No, I’m thinking of Cooper. It’s come up a couple of times in print, on the web, and from gay political activists/pundits. Sexual orientation isn’t the only thing Cooper’s been mum about.
Of course, it’s all hearsay and I wasn’t in the room, but heavens, I thought everyone knew about that one.
On second thought, I’m not going to contribute to the very dialogue J. was critiquing in the first place. I still maintain that I’m more forgiving of average Joes/Janes who don’t disclose their sexual orientation than anyone who has a high profile.
Speaking Of Merv Griffin, there is an exciting new group on Yahoo called The Judy Garland Experience. The group has the largest and most diverse membership of all the Garland groups and fan clubs, and we are always having lively discussions on a variety of topics. We also have amazing photo albums filled with never before seen photo’s of Judy.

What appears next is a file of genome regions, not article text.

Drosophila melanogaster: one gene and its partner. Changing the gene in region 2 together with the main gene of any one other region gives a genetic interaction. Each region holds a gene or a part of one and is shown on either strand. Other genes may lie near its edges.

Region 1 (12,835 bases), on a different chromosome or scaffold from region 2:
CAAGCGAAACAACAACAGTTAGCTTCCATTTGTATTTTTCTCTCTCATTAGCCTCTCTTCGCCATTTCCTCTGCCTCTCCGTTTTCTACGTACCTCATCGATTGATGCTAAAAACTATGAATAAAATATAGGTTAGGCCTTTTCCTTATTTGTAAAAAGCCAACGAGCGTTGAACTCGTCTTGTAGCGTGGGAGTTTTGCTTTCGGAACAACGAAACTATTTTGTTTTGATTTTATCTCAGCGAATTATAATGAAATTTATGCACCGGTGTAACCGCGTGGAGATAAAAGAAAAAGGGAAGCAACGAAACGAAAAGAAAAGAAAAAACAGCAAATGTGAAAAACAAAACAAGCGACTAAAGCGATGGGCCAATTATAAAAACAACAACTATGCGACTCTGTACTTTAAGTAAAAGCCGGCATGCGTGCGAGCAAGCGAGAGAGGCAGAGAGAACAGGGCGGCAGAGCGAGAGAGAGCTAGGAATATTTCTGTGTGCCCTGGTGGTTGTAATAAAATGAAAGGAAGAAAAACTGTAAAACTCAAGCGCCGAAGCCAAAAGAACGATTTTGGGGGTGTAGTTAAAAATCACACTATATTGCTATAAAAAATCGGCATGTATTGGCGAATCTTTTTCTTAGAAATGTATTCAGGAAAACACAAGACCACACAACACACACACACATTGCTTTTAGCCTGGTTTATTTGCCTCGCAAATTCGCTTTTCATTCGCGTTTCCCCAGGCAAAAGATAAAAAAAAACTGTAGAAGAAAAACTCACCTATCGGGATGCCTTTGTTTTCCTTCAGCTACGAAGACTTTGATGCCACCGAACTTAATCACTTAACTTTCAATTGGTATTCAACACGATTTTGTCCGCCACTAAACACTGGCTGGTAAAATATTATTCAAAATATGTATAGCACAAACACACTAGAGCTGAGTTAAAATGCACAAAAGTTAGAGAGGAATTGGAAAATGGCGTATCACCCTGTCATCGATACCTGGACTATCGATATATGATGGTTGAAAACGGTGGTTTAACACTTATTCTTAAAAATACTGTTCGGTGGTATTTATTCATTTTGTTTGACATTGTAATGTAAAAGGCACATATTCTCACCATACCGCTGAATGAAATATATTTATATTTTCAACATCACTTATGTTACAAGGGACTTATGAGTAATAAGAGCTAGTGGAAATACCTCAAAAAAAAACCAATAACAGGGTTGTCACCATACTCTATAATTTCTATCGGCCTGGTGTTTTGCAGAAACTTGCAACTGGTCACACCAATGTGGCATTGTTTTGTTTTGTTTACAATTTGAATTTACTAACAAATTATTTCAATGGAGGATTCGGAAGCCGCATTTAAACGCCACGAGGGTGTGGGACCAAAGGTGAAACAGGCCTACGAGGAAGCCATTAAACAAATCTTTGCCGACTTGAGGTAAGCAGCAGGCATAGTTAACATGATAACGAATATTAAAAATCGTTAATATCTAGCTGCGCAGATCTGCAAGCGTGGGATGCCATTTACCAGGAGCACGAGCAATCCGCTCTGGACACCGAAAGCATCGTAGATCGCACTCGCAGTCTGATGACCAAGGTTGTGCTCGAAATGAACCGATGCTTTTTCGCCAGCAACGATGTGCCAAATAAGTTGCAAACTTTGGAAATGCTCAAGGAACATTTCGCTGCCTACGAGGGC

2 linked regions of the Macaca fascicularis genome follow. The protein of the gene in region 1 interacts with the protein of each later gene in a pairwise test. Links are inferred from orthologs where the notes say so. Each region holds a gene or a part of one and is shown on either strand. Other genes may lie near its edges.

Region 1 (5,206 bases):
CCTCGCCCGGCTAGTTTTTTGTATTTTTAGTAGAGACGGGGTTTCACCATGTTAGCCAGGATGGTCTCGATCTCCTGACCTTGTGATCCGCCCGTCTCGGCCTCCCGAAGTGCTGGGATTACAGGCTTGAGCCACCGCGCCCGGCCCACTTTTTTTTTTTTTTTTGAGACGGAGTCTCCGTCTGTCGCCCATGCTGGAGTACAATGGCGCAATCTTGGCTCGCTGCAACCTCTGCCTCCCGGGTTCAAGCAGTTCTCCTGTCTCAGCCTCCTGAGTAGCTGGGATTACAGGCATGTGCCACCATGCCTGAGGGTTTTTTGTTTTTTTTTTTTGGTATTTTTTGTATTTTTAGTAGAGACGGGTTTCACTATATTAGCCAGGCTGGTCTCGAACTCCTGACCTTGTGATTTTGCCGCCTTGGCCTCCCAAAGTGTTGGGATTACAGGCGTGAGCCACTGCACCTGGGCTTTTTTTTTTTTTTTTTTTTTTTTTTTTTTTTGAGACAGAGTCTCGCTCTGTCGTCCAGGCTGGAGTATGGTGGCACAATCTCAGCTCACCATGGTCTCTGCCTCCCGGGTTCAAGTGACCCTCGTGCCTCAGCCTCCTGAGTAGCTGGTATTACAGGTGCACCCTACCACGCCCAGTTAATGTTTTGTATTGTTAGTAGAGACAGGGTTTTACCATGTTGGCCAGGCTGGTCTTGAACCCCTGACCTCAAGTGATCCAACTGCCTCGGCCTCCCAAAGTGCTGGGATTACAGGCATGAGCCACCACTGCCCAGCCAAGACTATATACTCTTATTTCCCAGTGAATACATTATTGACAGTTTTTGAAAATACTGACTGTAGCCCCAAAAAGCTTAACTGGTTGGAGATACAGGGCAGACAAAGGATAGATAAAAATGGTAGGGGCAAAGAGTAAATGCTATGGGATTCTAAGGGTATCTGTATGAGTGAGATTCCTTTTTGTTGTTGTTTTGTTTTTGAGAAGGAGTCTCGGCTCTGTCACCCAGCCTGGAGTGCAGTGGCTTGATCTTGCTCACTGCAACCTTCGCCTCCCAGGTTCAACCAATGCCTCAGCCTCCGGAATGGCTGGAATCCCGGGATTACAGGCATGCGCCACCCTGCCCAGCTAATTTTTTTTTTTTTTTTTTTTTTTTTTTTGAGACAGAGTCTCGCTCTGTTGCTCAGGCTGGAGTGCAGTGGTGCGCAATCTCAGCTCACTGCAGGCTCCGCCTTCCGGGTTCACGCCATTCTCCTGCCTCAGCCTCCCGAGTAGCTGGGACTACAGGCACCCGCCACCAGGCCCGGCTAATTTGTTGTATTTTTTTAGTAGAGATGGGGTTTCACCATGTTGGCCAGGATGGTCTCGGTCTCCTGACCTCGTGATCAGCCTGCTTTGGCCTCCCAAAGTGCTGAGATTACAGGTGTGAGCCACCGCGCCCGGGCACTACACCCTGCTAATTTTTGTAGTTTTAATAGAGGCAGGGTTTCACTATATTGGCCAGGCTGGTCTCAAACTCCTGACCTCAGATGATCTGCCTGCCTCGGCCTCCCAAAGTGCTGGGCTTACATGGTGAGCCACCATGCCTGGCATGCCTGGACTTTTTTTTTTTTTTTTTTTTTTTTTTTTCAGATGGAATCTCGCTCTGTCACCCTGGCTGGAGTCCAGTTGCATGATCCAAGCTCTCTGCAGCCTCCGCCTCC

The group’s audio files are the rarest on the Web and are constantly changing, but if you check in right now you can hear Judy’s complete performance on The Merv Griffin Show where she sings, dances, trades quips with Totie Fields, and more. We are also featuring a never released Judy concert that was recorded in Canada in 1965, an ultra rare performance featuring Judy and Helen Forrest on The Dick Haymes Show, and dozens of other aural odds and ends that will have Garland aficianado’s drooling. We even have an unreleased concert from Al Green. Why are we featuring an unreleased Al Green concert you ask, you will just have to visit The Judy Garland Experience to find out! But be forwarned, once you visit our little Judyville you may never want to leave.